# Can one compare negative infinity and positive infinity?

I have always wondered, is negative infinity less than positive infinity? Can I compare them?

-
You can declare $- \infty < x < \infty$ for all real numbers $x$. This gives a total order on $[-\infty,\infty]$. – Mark Oct 5 '11 at 10:13
$+\infty>0 \Rightarrow \ln(+\infty)>\ln(0) \Rightarrow +\infty>-\infty$ .. end of proof :) – pedja Oct 5 '11 at 10:42

In standard analysis, $\infty$ appears mainly as a placeholder for "perform that otherwise limited computation as if the limit $+\infty$ was a large positive number, but don't stop at any point." For instance, $$\sum_{i=1}^\infty \frac1{i^2}$$ means (naïvely) "sum the numbers $\frac11,\frac14,\frac19,\ldots$ and just don't stop". In much the same way, we can stretch such a computation simply in both directions: $$\sum_{k=-\infty}^\infty 2^{-k^2} = \ldots + 2^{-4} + 2^{-1} + 2^0 + 2^{-1} + 2^{-4} + 2^{-9} + \ldots$$ Both of these sums are well-defined, while $\sum_{k=\infty}^\infty$ wouldn't make any sense.
When just using $\infty$ as such a placeholder, it's not really meaningful to compare anything to it, still it is common to write $$\sum_{i=1}^\infty \frac1{i^2} < \infty$$ but this just means that the sum is well behaved, does not diverge to infinity like, for instance, $$\sum_{i=1}^\infty 5 = 5+5+\ldots \not< \infty.$$ But this is not a comparison of mathematical objects.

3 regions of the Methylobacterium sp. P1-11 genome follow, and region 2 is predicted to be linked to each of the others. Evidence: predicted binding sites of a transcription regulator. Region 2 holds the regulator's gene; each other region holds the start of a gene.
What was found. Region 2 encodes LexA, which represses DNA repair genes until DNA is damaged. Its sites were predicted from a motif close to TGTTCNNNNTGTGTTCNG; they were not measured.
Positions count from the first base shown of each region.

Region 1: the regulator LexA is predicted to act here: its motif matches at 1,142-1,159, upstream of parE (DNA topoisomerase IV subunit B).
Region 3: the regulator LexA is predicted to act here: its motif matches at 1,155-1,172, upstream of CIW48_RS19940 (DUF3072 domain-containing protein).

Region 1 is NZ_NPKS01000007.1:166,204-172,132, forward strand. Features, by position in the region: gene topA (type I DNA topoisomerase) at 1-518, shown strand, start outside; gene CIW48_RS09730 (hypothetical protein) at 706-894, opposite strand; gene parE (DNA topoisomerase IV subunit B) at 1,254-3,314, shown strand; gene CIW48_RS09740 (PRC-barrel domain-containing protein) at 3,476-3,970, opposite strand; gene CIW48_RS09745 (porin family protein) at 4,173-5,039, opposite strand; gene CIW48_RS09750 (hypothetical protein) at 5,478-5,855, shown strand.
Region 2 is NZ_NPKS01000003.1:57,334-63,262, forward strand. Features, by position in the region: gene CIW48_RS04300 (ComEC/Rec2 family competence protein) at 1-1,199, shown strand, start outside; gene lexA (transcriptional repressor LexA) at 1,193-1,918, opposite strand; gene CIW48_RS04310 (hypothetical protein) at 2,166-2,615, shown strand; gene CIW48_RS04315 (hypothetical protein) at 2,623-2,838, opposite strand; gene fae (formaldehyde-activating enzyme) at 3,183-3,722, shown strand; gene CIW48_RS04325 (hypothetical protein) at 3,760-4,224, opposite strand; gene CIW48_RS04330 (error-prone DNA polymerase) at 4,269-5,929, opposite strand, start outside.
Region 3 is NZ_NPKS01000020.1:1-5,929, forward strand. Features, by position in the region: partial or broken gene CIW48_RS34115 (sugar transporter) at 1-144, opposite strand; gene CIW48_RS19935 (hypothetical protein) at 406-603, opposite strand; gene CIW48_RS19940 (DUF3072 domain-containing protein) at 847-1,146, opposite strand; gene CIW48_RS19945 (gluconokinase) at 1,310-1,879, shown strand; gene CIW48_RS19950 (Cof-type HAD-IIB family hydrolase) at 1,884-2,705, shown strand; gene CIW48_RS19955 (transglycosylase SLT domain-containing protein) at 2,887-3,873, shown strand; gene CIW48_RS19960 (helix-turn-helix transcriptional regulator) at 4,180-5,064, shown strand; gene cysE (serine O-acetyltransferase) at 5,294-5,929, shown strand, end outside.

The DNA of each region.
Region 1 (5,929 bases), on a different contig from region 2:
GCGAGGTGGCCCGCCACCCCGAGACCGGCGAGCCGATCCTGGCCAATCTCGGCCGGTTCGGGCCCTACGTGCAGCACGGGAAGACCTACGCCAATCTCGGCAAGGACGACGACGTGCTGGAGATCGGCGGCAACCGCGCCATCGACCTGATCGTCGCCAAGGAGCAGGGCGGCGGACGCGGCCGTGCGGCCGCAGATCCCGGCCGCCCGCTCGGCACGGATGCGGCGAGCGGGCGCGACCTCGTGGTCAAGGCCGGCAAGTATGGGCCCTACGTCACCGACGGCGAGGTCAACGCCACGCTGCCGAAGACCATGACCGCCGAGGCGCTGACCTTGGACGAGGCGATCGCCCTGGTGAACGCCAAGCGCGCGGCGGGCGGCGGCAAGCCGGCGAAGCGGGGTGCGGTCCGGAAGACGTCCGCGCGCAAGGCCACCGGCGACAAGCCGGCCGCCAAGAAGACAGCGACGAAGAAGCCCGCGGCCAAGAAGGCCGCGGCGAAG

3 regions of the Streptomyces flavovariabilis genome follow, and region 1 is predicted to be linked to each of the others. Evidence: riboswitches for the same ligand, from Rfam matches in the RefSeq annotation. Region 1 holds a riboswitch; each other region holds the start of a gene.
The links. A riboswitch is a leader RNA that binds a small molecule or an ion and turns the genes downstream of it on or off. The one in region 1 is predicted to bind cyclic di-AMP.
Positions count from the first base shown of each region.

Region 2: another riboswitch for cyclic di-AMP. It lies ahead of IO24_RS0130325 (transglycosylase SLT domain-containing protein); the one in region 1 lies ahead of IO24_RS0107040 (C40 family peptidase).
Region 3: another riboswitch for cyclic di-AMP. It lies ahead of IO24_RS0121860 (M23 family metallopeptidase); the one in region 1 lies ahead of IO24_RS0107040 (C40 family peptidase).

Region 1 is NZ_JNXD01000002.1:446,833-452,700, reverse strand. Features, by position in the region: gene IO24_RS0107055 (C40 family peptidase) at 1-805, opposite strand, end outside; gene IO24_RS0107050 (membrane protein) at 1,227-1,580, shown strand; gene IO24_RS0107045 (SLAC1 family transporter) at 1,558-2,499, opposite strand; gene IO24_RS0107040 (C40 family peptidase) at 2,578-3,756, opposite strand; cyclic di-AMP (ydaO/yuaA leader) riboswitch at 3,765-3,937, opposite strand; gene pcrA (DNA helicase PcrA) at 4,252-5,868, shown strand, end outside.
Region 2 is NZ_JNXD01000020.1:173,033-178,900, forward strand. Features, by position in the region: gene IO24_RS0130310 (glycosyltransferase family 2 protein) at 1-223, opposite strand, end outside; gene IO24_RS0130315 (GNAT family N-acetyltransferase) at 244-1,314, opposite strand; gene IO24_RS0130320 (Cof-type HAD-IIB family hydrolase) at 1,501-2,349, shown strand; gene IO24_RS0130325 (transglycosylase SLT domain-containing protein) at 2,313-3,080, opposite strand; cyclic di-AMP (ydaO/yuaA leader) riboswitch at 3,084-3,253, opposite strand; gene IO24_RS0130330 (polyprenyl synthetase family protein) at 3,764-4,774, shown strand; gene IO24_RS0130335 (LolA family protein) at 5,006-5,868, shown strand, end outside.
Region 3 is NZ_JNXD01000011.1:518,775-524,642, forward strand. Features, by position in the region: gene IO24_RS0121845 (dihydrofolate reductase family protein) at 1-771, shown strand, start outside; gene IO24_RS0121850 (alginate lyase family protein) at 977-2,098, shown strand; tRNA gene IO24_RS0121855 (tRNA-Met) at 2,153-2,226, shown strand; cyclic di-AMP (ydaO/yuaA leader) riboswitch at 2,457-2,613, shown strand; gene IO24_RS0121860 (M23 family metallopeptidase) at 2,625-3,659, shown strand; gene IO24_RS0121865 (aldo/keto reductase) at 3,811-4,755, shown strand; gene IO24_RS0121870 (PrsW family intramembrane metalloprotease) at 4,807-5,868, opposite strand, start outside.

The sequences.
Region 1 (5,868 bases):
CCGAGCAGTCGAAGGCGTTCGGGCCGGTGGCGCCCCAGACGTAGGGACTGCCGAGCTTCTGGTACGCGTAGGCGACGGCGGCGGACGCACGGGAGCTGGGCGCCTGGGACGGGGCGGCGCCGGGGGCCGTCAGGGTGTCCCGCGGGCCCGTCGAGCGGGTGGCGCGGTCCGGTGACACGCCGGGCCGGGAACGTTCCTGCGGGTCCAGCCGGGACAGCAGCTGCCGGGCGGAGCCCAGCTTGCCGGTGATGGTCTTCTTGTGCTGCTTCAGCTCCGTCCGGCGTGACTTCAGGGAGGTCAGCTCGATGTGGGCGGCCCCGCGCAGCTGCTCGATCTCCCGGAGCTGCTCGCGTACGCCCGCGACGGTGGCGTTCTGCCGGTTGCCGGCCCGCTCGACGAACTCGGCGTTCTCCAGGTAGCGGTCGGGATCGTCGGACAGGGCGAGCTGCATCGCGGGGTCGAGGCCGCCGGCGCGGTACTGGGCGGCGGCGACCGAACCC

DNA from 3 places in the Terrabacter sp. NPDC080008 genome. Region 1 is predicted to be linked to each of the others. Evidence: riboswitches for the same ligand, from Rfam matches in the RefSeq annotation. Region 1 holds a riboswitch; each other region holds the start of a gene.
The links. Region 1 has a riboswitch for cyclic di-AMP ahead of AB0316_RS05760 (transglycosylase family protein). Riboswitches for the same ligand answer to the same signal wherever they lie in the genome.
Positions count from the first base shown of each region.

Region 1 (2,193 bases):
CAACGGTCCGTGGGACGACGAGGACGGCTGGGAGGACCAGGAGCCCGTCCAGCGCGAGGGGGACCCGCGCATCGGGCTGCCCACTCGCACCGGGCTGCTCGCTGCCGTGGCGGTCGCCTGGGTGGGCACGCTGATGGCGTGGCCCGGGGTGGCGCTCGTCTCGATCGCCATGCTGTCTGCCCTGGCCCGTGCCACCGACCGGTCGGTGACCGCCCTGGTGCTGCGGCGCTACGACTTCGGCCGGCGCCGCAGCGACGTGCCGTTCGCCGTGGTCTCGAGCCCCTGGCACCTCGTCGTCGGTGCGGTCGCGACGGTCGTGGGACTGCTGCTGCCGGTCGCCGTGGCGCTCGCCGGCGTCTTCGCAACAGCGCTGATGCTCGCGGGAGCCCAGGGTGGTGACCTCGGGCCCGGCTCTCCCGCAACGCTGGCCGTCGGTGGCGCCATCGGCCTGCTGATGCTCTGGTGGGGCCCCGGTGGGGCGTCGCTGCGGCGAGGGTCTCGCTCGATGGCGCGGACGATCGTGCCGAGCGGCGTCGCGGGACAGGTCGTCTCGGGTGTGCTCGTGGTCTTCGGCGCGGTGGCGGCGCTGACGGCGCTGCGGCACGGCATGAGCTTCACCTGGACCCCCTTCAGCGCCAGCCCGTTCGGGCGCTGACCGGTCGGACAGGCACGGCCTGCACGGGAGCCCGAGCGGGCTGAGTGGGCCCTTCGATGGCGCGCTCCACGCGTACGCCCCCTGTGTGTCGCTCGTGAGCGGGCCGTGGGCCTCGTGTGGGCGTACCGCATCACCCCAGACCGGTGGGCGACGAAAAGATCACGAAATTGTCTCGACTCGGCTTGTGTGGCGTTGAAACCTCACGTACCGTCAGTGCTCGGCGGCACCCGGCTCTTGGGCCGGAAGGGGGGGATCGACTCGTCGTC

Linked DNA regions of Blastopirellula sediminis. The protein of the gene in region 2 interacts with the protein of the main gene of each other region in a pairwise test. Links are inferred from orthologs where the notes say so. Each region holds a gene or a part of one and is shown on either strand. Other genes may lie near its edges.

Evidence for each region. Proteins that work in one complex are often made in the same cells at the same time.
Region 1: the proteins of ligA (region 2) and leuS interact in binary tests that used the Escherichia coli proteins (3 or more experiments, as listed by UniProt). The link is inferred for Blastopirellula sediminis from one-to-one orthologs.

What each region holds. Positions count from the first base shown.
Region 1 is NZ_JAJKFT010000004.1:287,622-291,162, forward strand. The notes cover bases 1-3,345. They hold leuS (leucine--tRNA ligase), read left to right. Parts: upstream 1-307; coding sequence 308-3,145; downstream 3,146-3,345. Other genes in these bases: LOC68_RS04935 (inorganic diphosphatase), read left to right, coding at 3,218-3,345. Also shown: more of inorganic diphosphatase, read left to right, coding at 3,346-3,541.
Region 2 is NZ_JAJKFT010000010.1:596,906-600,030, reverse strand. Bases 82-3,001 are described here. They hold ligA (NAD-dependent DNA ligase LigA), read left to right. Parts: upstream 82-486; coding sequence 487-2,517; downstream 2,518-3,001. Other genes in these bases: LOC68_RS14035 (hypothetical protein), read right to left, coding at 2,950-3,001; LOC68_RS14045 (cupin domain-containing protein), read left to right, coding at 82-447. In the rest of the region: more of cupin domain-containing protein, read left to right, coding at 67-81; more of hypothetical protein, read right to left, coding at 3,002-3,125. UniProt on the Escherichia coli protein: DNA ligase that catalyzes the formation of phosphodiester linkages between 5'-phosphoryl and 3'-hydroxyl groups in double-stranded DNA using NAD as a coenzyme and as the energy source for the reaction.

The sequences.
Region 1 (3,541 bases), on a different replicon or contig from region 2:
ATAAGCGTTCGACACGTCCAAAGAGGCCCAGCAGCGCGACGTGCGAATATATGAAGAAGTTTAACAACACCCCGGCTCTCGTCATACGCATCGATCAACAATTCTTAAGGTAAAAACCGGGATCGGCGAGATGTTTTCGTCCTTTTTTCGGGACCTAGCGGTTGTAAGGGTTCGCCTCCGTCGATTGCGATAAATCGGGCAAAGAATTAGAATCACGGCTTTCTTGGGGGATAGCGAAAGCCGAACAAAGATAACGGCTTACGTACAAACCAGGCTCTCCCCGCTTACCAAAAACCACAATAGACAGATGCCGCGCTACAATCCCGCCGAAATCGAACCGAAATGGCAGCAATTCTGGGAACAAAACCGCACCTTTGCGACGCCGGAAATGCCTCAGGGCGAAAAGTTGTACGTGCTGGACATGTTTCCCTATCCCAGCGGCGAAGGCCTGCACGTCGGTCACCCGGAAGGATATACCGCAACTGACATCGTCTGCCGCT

On the other hand, it is possible to have $\infty$ as an actual mathematical object on its own, an element of some set. Such a set is called a compactification of the real numbers. It can be defined either with one single infinity representing both $-\infty$ and $+\infty$ (as one equivalence class). In this case the result is homeomorphic to the unit circle, which does not have an ordering at all. Or with distinct elements $-\infty$ and $+\infty$. Then you do, in fact, have $-\infty<+\infty$ if you declare it to be so. That's what Mark Schwarzmann said in his comment.